There is something fundamentally reassuring about reading a book on gendered hierarchies and foreign policy, at a time when we have just witnessed the inauguration of the Donald Trump Presidency in the United States of America. It is reassuring, because it tells us that the global gendered order of states is not going to be replaced anytime soon and gendered hierarchies will remain at the heart of all political contests, resistance and acts of solidarity. After all the biggest challenge to the Trump presidency is going to come from women’s groups who successfully organized the Global March on 21 January 2017.
This is the fourth post in a series of posts by several guest authors The Disorder Of Things on Ali Bilgic‘s new book Turkey, Power and the West: Gendered International Relations and Foreign Policy, released in late 2016. The full series is collected here. Aida A. Hozic is an Associate Professor of International Relations at the University of Florida.
The publication of Ali Bilgiç’s book Turkey, Power and the West: Gendered International Relations and Foreign Policy in 2016 could not have been more timely. There are few historical moments in our recent history when politics of gender and race have been so forcefully pushed to the front and center of global conversations. Conflicts, refugee flows, uprisings, coups and counter-coups, populist blowbacks and rising authoritarianism – all seem to be written through, with, and over racialized, gendered bodies of men, women and children, justifying the persecution of some and advocating protection of others. Turkey, as the events (and the trail of bodies) of the last few years tragically confirm, sits at the crossroads of all these trends; civilizational cliché that it is the country where “East meets West” can no longer suffice to explain (and perhaps never could) multiple fissures and violent contradictions of its polity.
This is the third post in a series of posts by several guest authors The Disorder Of Things on Ali Bilgic‘s new book Turkey, Power and the West: Gendered International Relations and Foreign Policy, released in late 2016. The full series is collected here. Clemens Hoffmann is a Lecturer in International Politics at Stirling University, UK.
Ali Bilgic’s book is a timely and sophisticated contribution to the analysis of Turkish foreign policy as well as gender theory in IR. It combines a convincing analysis of the puzzle that is Turkish Foreign Policy (TFP) through an analytically as well politically original lens: that of gender. It identifies and problematizes practices of gendering underlying the relationship between the ‘West’ and the ‘Non-West’, of which Turkey is held to be a part. Apart from its rich and sophisticated historiography, its major contribution lies in analysing a ‘non-Western’ society from within, offering a rich and original narrative, which, no doubt, will benefit future generations of Turkish foreign policy and feminist IR scholars alike.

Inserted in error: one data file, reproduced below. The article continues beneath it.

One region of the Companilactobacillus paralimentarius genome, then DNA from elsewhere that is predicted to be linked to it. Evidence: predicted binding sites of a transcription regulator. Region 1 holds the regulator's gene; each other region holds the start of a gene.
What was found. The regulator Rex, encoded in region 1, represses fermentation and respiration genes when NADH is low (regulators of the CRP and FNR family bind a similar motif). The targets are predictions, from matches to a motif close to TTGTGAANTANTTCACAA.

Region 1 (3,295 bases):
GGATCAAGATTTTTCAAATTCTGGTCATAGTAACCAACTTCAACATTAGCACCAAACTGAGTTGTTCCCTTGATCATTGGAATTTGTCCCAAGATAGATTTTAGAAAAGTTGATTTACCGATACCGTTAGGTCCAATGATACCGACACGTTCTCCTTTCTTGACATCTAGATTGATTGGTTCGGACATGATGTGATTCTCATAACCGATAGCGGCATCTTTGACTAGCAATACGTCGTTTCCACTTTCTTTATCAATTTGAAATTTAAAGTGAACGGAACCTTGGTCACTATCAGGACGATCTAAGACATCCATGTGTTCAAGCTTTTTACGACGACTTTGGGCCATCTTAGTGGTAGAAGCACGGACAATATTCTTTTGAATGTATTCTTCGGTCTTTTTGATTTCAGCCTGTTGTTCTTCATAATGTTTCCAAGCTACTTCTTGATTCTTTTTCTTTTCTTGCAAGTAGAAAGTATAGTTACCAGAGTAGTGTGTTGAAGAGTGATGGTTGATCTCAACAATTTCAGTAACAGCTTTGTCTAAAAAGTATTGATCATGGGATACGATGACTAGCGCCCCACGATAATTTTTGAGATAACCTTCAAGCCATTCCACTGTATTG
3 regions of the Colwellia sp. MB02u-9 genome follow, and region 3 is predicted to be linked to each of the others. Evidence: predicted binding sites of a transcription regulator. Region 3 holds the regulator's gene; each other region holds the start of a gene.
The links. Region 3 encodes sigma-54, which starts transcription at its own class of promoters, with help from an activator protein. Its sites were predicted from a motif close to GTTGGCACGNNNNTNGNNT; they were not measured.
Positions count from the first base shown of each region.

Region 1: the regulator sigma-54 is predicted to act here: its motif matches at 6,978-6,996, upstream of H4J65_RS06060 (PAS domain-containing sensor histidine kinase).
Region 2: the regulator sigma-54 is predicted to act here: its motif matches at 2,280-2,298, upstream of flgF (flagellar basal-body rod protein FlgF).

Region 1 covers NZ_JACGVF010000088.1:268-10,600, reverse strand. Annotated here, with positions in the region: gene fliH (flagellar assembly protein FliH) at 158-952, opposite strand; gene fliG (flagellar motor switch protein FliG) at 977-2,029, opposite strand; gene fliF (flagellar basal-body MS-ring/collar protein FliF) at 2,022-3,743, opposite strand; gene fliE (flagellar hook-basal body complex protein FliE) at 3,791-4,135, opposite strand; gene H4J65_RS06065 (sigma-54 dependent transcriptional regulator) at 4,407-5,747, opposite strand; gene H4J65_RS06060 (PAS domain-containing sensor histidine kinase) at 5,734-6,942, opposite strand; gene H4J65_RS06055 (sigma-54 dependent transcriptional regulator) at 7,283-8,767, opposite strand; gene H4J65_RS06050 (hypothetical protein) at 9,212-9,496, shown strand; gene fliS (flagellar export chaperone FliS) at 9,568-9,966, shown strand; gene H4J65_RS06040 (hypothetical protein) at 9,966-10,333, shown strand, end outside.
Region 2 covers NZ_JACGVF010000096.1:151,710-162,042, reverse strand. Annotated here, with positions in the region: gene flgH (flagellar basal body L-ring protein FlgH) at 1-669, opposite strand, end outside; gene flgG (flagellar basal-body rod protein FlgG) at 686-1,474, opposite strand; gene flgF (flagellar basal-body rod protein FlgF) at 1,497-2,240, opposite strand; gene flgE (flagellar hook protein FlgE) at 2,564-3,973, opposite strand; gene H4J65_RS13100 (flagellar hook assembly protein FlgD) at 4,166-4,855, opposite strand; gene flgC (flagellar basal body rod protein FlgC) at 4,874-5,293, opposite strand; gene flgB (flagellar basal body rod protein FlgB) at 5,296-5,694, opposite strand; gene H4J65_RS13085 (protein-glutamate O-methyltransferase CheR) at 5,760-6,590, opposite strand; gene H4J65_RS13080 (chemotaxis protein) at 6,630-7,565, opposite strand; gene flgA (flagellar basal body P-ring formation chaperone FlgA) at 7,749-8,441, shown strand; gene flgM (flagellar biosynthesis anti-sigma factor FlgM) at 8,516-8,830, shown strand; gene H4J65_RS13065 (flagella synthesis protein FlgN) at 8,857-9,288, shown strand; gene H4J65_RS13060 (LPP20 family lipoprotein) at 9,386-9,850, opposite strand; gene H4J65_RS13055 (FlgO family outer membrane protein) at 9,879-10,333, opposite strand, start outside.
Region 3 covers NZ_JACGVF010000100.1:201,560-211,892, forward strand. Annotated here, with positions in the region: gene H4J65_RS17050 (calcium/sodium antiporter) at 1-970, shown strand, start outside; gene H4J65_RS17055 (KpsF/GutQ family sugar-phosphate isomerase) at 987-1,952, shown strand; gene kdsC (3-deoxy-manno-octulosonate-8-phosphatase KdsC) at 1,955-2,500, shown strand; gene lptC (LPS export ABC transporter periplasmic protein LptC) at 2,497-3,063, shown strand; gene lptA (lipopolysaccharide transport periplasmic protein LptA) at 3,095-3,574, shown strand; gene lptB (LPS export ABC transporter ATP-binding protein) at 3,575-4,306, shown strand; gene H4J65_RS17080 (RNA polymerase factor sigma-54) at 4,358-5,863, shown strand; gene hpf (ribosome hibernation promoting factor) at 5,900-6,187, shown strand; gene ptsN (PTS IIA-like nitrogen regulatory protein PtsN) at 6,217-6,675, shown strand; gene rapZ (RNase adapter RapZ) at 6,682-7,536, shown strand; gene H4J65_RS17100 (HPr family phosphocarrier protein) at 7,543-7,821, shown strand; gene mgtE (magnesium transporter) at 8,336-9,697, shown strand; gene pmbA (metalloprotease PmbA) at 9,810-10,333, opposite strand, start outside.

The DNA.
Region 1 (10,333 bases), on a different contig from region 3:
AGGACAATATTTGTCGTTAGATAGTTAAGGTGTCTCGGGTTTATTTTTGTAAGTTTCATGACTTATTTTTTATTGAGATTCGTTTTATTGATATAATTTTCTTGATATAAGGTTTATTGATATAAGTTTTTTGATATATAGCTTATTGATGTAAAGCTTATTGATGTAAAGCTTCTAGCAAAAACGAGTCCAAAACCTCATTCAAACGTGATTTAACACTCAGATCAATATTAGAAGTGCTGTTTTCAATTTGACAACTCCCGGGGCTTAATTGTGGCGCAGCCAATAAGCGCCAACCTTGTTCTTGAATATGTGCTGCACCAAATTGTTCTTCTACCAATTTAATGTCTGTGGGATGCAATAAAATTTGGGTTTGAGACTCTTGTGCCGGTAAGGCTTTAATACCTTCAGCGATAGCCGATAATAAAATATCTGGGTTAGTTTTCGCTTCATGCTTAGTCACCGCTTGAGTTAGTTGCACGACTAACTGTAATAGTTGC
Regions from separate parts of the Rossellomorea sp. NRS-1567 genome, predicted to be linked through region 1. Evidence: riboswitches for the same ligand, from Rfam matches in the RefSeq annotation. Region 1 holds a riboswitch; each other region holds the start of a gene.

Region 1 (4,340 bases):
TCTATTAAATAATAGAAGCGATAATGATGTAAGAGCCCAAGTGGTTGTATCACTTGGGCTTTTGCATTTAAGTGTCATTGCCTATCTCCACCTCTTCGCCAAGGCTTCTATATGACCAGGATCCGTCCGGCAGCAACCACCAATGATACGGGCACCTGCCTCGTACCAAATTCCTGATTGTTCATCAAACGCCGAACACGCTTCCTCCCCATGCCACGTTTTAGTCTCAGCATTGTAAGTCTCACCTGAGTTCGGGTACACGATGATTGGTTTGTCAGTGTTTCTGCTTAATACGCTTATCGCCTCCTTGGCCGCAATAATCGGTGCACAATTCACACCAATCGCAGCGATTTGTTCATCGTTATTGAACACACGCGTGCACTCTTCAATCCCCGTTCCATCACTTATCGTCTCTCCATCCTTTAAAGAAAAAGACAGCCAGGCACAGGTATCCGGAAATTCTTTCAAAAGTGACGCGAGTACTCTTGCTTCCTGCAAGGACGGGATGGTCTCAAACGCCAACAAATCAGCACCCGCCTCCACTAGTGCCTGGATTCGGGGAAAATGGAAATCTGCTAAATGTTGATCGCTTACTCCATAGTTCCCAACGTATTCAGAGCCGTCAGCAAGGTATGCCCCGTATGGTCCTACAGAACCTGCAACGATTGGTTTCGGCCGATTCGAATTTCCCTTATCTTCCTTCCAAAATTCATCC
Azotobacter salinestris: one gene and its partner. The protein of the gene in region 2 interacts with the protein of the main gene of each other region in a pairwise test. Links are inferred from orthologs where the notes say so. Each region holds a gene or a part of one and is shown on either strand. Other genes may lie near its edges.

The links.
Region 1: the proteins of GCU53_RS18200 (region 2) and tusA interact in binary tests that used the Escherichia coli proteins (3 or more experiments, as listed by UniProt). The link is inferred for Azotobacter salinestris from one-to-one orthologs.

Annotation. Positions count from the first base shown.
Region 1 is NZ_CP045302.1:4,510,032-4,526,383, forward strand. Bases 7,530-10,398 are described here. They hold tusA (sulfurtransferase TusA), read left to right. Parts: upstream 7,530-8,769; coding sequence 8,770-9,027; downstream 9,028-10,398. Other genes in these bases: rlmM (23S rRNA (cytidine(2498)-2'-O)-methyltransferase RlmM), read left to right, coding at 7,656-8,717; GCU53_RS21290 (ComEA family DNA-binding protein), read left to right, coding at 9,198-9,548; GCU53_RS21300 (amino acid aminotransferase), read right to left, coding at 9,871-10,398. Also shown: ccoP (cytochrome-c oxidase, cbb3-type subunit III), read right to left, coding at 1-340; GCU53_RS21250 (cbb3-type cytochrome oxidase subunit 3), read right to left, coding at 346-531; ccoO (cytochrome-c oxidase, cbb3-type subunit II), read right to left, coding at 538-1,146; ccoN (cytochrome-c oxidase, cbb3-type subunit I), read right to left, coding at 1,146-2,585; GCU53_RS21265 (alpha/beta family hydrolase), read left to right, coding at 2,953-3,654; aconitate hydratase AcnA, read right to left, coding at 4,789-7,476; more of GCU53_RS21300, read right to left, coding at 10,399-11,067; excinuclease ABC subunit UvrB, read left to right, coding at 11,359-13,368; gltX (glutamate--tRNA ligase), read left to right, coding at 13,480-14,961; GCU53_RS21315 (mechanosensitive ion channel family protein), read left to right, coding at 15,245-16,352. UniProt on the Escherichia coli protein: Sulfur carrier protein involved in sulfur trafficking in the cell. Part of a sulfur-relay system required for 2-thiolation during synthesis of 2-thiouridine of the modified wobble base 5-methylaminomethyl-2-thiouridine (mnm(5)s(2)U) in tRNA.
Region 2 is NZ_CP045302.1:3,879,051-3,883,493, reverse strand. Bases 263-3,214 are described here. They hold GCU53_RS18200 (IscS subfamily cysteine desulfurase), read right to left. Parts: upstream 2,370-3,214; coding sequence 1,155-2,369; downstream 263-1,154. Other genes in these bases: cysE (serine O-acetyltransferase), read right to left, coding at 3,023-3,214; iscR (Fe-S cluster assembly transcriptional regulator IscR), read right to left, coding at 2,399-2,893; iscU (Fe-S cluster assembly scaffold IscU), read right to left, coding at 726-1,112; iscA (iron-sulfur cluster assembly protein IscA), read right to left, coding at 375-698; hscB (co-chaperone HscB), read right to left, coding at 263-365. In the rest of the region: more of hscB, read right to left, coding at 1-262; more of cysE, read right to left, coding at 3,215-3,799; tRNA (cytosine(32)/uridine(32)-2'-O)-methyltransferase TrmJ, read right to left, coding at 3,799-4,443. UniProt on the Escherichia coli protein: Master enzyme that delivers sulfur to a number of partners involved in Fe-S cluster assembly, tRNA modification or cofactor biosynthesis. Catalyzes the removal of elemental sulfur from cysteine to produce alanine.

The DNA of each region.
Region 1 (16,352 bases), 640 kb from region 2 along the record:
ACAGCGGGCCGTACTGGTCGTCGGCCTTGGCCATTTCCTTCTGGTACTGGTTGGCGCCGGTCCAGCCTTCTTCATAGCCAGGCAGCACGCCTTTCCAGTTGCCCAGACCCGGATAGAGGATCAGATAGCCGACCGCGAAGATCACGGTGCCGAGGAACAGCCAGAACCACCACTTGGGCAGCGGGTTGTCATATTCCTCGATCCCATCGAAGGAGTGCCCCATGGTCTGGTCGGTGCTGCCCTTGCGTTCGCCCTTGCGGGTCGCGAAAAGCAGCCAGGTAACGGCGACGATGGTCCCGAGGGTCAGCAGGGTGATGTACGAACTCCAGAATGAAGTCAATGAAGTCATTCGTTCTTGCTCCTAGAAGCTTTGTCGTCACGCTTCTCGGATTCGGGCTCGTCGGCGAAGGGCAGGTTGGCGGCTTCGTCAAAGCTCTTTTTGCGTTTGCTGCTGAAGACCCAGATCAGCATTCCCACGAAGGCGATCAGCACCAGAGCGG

This is the second post in a series of posts by several guest authors The Disorder Of Things on Ali Bilgic‘s new book Turkey, Power and the West: Gendered International Relations and Foreign Policy, released in late 2016. The full series is collected here. Terrell Carver is a Professor of Political Theory at University of Bristol, UK.
Ali Bilgic’s Turkey, Power and the West contributes in highly significant ways to three literatures not normally brought together. Firstly, foreign policy studies, approached from what – for Anglophone writers and readers – is a novel, de-centred vantage point. Secondly, gender studies and feminist research, using masculinity as a highly relevant and essential analytical ‘lens’. Thirdly, postcolonial perspectives, from which the East/West binary is reimagined and pluralized (which, quite naturally, plays into the de-centred approach to foreign policy studies).
This is the first in a series of posts by several guest authors The Disorder Of Things on Ali Bilgic‘s new book Turkey, Power and the West: Gendered International Relations and Foreign Policy, released in late 2016. This is an introductory post by Ali Bilgic. Ali is a lecturer at Department of Politics, History and International Relations, Loughborough University. Following this introduction, there will be posts by Aida Hozic, Terrell Carver, Swati Parashar, and Clemens Hoffmann, as well as a response by Ali Bilgic posted during the course of this week. The full series is collected here.
‘What is this research really about?’ is a question we ask ourselves. Naturally it often invites more questions: what is the importance of this research? Why am I doing it? And finally, what is so puzzling about it? When I was writing Turkey, Power and the West: Gendered International Relations and Foreign Policy, I asked myself these questions and tried to produce academically sound answers. The book is about gendered power hierarchies between the West and non-West and the insecurities that these power hierarchies generate. More specifically, it examines how the changing standards of hegemonic masculinities in global politics are predominantly defined by the West(s) and how the inability of ‘subordinated’ non-Western masculinities to catch up with these changing standards becomes a source of insecurity. I define this ‘gendered ontological insecurity’: the anxiety about not being accepted as ‘man’, or better to say, ‘state’ enough by the West(s). A corollary objective is to situate domestic politics in a non-Western country in the context of foreign policy and evaluate it through the prism of gendered ontological insecurities.